The young parents knew something was amiss: Ever since they had hired a new baby-sitter two months earlier, their toddler had suffered recurring diaper rash and their telephone bills were unusually high.
With the help of a tiny camera concealed in a kitchen light, their suspicions were confirmed.
"The sitter was on the phone 95% of the day. She didn't even take a break when feeding the little girl," said New York private detective Joseph Cialone, who exposed the neglectful nanny on video.
Private investigator Nicholas Beltrante of Alexandria, Va., got the goods on another sitter before his clients had a chance to hire her. A background check revealed two out-of-state theft convictions, including a break-in at the home of a past employer.
While most child-care providers are trustworthy, with clean records, some conceal undesirable qualities or shadier pasts that make them unsuitable for many lines of work--most of all watching children. A growing number of nervous parents are hiring professional investigators like Cialone and Beltrante to weed out potential Nannies From Hell from the Mary Poppinses.
"It's a building trend . . . (that) began about seven or eight years ago," said Ralph Thomas, executive director of the National Assn. of Investigative Specialists in Austin, Tex. "All you have to do is sit down and read the newspaper and see the horror stories. It makes people think."
A random sampling of private investigators shows more have been devoting part of their practices to investigating child-care providers in recent years. At the same time, businesses have cropped up to help working parents make the right baby-sitting choices or to keep tabs on sitters after they are hired.
Beltrante said he's handling about 25% more child-care cases this year than last and expects even more next year. Many of his clients are working parents employed by the federal government.
Changing demographics are partly responsible for this growing business.
"Years ago, you were able to leave your children with your mother, or a sister or an aunt, but many people don't have extended families they can count on. There are also more working mothers," said Cialone, whose Flushing, N.Y., agency I on U Inc. gets several dozen child-care cases a year.
To be sure, 55% of women with children ages 6 and under are in the work force today, and most rely on outsiders to watch their kids. Only 20% use relatives, statistics show.
"There are more people looking for nannies than there are nannies available," said Dana Friedman, co-president of the Families and Work Institute, a New York-based nonprofit research firm. "Most (nanny) agencies don't do a good job screening . . . because most of them are just looking for warm bodies."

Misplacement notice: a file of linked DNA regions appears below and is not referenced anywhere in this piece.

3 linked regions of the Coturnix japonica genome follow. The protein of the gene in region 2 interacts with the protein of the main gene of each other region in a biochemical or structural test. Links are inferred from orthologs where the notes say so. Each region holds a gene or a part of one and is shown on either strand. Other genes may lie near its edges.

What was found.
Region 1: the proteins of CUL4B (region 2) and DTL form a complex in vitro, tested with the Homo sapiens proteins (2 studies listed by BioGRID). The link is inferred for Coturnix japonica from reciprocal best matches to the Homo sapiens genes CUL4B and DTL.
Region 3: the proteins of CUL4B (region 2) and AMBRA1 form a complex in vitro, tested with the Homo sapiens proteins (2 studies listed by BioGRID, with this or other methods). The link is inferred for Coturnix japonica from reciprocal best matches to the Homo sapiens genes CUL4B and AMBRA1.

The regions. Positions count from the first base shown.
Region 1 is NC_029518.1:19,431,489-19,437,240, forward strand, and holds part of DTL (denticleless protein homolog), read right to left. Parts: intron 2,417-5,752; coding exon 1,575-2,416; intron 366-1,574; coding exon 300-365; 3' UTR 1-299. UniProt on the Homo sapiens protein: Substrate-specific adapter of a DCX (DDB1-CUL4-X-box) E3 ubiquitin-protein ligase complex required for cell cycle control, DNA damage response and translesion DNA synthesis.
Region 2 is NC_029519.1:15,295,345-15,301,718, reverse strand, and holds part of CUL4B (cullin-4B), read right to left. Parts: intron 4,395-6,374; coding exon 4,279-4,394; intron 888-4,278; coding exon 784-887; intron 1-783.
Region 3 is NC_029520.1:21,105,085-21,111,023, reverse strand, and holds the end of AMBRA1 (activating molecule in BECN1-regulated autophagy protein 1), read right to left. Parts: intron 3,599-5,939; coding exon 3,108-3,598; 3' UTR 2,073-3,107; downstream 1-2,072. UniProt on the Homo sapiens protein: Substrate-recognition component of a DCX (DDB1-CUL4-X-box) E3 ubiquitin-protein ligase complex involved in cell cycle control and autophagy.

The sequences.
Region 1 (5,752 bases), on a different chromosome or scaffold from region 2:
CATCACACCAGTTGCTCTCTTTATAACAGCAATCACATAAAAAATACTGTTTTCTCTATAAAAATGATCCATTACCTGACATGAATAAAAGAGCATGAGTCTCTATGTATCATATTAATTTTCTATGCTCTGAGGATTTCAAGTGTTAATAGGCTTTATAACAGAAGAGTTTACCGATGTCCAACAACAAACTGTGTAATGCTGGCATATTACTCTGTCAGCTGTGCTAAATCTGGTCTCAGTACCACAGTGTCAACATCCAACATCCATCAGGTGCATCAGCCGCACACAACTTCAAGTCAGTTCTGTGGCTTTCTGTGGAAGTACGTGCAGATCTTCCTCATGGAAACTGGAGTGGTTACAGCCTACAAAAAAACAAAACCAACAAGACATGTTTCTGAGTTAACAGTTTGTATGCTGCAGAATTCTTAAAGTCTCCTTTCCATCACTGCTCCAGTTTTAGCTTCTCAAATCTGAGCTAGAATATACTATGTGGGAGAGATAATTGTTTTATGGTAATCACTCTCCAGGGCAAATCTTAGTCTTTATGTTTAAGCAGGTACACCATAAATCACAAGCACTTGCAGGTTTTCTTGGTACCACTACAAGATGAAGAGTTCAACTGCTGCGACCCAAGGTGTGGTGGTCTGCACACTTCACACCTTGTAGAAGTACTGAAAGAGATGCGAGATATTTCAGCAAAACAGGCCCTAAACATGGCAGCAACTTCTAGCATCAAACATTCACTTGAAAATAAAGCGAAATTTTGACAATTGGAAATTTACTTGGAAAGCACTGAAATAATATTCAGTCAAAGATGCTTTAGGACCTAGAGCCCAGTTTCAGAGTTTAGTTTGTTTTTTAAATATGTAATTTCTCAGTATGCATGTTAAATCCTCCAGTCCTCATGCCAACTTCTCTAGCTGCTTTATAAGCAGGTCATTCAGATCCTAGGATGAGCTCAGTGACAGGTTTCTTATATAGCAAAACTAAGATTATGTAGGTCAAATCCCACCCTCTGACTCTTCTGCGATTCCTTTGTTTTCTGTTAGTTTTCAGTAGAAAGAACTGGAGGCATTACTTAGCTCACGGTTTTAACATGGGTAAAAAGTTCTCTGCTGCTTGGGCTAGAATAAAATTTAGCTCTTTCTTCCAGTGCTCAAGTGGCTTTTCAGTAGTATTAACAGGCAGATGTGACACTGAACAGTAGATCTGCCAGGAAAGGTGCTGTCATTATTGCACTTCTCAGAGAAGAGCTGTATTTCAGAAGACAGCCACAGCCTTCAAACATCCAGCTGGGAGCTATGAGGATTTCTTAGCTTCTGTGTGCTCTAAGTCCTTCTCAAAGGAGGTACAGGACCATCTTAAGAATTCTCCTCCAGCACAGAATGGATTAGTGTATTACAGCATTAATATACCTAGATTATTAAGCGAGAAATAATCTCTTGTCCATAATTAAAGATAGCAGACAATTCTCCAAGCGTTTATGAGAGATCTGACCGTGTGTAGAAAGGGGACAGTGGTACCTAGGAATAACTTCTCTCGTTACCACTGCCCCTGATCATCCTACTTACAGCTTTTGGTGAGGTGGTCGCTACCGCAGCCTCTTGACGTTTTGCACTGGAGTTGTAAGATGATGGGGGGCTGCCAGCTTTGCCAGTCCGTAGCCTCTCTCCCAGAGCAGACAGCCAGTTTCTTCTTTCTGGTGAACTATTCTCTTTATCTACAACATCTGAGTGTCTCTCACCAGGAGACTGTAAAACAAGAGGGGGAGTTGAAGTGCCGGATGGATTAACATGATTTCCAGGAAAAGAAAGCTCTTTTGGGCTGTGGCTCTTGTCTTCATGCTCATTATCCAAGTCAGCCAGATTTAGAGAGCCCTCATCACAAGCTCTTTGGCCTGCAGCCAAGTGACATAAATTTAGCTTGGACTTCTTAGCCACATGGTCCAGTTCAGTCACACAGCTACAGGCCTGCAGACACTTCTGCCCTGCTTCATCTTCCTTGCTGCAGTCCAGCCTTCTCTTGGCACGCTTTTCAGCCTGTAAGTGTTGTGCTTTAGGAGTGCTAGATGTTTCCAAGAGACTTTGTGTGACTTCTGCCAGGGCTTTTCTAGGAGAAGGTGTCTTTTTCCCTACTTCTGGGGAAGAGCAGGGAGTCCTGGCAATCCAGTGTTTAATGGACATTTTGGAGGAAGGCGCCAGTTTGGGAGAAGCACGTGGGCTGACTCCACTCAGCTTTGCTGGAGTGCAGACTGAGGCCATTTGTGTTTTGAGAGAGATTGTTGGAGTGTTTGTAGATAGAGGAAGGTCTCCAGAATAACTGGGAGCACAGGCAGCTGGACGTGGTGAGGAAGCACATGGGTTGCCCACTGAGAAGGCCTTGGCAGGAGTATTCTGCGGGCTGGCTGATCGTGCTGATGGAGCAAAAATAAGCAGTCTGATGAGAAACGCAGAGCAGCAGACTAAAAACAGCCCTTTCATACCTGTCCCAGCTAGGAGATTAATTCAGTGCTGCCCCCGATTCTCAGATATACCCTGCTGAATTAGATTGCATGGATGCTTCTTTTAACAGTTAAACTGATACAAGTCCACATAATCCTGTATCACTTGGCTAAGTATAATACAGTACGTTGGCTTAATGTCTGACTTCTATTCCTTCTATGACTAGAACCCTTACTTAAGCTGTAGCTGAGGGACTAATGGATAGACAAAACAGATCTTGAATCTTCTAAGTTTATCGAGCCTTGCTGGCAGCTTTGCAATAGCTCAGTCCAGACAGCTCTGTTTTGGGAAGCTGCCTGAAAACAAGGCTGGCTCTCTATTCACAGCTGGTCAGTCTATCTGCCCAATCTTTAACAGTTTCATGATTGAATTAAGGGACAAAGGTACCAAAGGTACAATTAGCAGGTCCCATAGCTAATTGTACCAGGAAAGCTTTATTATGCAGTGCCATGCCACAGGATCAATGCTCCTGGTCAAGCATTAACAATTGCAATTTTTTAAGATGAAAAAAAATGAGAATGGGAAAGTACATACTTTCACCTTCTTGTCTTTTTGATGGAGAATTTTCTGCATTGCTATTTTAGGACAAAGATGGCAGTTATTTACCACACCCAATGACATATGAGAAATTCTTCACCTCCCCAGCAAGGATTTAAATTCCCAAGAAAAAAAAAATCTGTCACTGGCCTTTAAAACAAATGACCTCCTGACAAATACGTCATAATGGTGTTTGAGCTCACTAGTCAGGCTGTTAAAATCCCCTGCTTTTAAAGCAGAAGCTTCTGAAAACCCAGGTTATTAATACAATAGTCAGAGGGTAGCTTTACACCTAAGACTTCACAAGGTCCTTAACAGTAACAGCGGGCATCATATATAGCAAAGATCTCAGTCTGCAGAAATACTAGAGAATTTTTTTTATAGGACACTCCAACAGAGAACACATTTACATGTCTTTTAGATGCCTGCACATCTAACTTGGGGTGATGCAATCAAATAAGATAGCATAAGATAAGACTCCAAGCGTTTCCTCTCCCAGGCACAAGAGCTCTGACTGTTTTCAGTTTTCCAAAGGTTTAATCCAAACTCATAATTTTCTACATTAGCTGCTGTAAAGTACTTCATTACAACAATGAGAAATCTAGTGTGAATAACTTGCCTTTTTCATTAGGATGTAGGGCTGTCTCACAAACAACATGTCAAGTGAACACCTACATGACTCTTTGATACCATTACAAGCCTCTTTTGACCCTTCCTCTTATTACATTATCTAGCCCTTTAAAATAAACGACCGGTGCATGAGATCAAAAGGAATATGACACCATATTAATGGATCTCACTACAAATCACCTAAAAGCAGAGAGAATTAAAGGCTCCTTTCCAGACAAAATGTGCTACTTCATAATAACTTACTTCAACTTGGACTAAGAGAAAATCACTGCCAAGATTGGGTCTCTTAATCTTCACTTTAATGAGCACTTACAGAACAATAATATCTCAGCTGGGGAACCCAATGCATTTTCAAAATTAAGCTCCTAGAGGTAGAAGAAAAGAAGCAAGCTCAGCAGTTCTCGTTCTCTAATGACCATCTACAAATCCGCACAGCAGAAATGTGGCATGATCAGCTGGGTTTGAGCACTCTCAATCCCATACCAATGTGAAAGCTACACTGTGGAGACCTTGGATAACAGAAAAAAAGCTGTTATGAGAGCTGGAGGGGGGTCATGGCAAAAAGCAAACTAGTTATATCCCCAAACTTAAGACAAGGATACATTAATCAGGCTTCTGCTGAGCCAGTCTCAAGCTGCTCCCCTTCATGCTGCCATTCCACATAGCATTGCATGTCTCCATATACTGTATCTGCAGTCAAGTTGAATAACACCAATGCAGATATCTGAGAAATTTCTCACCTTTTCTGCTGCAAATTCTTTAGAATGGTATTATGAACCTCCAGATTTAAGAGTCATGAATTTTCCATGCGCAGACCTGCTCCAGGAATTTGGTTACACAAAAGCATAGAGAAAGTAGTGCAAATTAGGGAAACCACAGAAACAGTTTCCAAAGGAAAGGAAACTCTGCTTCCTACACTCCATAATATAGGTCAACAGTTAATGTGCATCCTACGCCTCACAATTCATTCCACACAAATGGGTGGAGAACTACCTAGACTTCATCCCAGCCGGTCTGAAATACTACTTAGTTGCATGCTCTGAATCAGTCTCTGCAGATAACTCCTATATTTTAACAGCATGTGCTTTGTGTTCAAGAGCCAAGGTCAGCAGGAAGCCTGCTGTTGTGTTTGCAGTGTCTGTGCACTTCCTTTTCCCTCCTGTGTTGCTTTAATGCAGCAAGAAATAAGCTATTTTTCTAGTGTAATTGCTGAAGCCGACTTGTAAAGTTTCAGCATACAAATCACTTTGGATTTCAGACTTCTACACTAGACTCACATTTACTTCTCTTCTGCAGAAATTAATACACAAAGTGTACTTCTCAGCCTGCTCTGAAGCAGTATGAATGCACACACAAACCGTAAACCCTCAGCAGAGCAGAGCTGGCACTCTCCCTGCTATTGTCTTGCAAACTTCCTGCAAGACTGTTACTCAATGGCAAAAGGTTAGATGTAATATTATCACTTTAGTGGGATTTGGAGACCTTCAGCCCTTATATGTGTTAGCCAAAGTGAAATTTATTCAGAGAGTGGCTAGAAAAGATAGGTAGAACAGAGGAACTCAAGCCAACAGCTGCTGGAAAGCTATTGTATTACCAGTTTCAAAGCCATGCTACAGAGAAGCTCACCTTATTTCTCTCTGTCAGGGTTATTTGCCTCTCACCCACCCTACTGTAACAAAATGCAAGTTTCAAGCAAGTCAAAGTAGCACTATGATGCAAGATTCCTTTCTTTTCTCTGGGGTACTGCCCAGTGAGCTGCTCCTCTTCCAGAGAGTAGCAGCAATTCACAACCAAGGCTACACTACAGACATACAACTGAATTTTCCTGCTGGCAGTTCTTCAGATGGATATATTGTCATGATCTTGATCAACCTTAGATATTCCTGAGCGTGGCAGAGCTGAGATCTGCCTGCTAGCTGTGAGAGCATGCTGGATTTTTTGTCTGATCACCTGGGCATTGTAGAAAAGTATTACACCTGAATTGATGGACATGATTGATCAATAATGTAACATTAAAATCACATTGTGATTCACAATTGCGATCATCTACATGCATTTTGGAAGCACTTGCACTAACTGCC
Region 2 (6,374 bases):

Wendy Sachs, president of the International Nanny Assn. in Norfolk, Neb., and owner of the placement agency Philadelphia Nanny Network Inc., said the professional group has a list of recommended practices for nanny agencies to follow, but it has no policing authority. She admitted that some agencies do a better job of screening applicants than others.
She advised parents: "One factor you should consider is the (agency's) fee. You have to realize you're going to get what you pay for.
"It doesn't mean the better agency is the higher-priced agency . . . but it is a factor to consider."
Sachs said her nanny agency typically uncovers a criminal record in less than 1% of the applicants it screens and a bad driving record in about 2%.
What most independent investigative services promise is a thorough screening of job applicants within a week, including a verification of their identity and checks of their criminal background, driving record and credit report.
Such information doesn't come cheap. Flat fees for most private investigators run between $250 and $500, Thomas said. Expect to pay more, usually between $50 and $65 per hour, if results must be expedited or if other information needs to be checked out, such as references or multi-state court records, he said.
Most require permission from the person being investigated, although some admit to having run checks without it.
The ChildCare Registry Inc., based in Danville, Calif., charges $140 for a pre-employment screening that uses a New Jersey private investigator to check a candidate's criminal, civil and driving records, along with his or her educational background.
Many professional nannies also order checks of themselves and keep updated copies on file for future employment references, said Ellen Tauscher, a former Wall Street investment banker who founded ChildCare Registry two years ago. Tauscher said business is brisk, with an average 450 inquiries a month.
Detective Information Network in Annandale, Va., offers another service--a telephone hot line that tells callers where they can get the same information that private investigators get. The cost is $3.99 per minute, with each call averaging six minutes; DIN also can do the investigating for you for about $100.